ATLANTA – The Georgia Department of Community Health (DCH) has received a $2.6 million three-year grant to enhance background checks for health workers and providers. The grant will be used to develop a more robust fingerprinting system for conducting background checks of providers, owners of health care facilities and employees. It will be developed and administered by the DCH Office of the Inspector General.
The system will connect with the Georgia Bureau of Investigation and the Federal Bureau of Investigation to verify identities and research criminal histories. It will reduce time for background checks and provide access to more comprehensive data.
“The elderly and those who use these services are among our most vulnerable citizens,” said DCH Commissioner David A. Cook. “By enhancing our fingerprint background check, we’re ensuring the peace of mind of families and loved ones. The goal is to protect our citizens from bad actors who have access to personal and financial information and to prevent them from taking advantage of the people they say they’re serving.”
Currently, Georgia law requires a fingerprint based criminal background check of owners of private home care providers and community living arrangements as well as owners and directors of personal care homes and assisted living communities. The state uses both state and national fingerprint databases.
The grant includes developing a state-of-the-art computer system that will consolidate records. It will save time and money by providing a more comprehensive database for criminal and other background checks. Its use will also simplify background checks for facilities as they hire new employees.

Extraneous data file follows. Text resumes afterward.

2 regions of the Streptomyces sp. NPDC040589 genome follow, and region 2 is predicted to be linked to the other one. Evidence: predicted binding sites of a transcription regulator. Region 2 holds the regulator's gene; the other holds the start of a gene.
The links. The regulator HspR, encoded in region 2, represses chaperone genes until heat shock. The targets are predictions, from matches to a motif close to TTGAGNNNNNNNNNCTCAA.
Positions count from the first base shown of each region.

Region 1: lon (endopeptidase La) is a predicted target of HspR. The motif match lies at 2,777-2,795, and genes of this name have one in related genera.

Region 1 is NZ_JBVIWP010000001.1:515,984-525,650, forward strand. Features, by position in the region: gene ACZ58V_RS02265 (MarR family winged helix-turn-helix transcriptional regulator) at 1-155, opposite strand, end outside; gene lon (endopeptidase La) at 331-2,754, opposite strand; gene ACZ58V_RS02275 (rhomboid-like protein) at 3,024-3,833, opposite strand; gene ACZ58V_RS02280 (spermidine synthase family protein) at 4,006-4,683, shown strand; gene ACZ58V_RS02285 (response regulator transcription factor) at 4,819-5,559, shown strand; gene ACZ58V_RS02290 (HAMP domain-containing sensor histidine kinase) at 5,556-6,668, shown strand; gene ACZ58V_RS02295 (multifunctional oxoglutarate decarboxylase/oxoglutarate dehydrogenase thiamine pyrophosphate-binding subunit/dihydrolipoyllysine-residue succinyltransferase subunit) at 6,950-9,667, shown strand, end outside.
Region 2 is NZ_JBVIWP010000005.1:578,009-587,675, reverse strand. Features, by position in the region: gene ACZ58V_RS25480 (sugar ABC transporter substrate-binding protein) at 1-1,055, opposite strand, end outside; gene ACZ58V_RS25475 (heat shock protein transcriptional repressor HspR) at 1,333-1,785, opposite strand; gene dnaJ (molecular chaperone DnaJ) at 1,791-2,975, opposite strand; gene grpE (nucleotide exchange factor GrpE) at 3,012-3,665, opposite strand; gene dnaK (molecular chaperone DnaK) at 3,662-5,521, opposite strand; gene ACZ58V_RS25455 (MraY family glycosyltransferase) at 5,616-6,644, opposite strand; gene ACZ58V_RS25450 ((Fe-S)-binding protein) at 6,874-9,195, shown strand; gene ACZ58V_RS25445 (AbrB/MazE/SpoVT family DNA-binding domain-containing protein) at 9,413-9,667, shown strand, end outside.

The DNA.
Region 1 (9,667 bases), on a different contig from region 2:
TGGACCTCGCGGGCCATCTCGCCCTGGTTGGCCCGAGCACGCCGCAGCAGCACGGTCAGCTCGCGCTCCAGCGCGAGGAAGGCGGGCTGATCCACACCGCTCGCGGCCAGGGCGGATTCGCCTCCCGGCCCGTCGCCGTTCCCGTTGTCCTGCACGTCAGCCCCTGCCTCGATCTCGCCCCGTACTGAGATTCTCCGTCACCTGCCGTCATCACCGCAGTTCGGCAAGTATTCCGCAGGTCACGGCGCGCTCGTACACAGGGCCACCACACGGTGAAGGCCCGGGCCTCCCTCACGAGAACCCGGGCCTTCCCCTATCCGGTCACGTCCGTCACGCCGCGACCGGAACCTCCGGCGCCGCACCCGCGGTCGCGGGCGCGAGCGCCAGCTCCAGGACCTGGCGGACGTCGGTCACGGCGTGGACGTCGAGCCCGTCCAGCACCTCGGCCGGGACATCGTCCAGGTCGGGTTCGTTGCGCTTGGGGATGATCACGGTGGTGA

Georgia will become the 18th state to use this program that was begun in 2005 as a pilot program in several states. Implementation in Georgia is planned for October 1, 2013.
About the Georgia Department of Community Health
Through effective planning, purchasing and oversight, the Department of Community Health (DCH) provides access to affordable, quality health care to millions of Georgians, including some of the state’s most vulnerable and uninsured populations.
DCH is responsible for Medicaid and PeachCare for Kids,® the State Health Benefit Plan, Healthcare Facility Regulation and Health Information Technology in Georgia.
David A. Cook serves as Commissioner for the Georgia Department of Community Health.
To learn more about DCH and its dedication to A Healthy Georgia, visit www.dch.georgia.gov.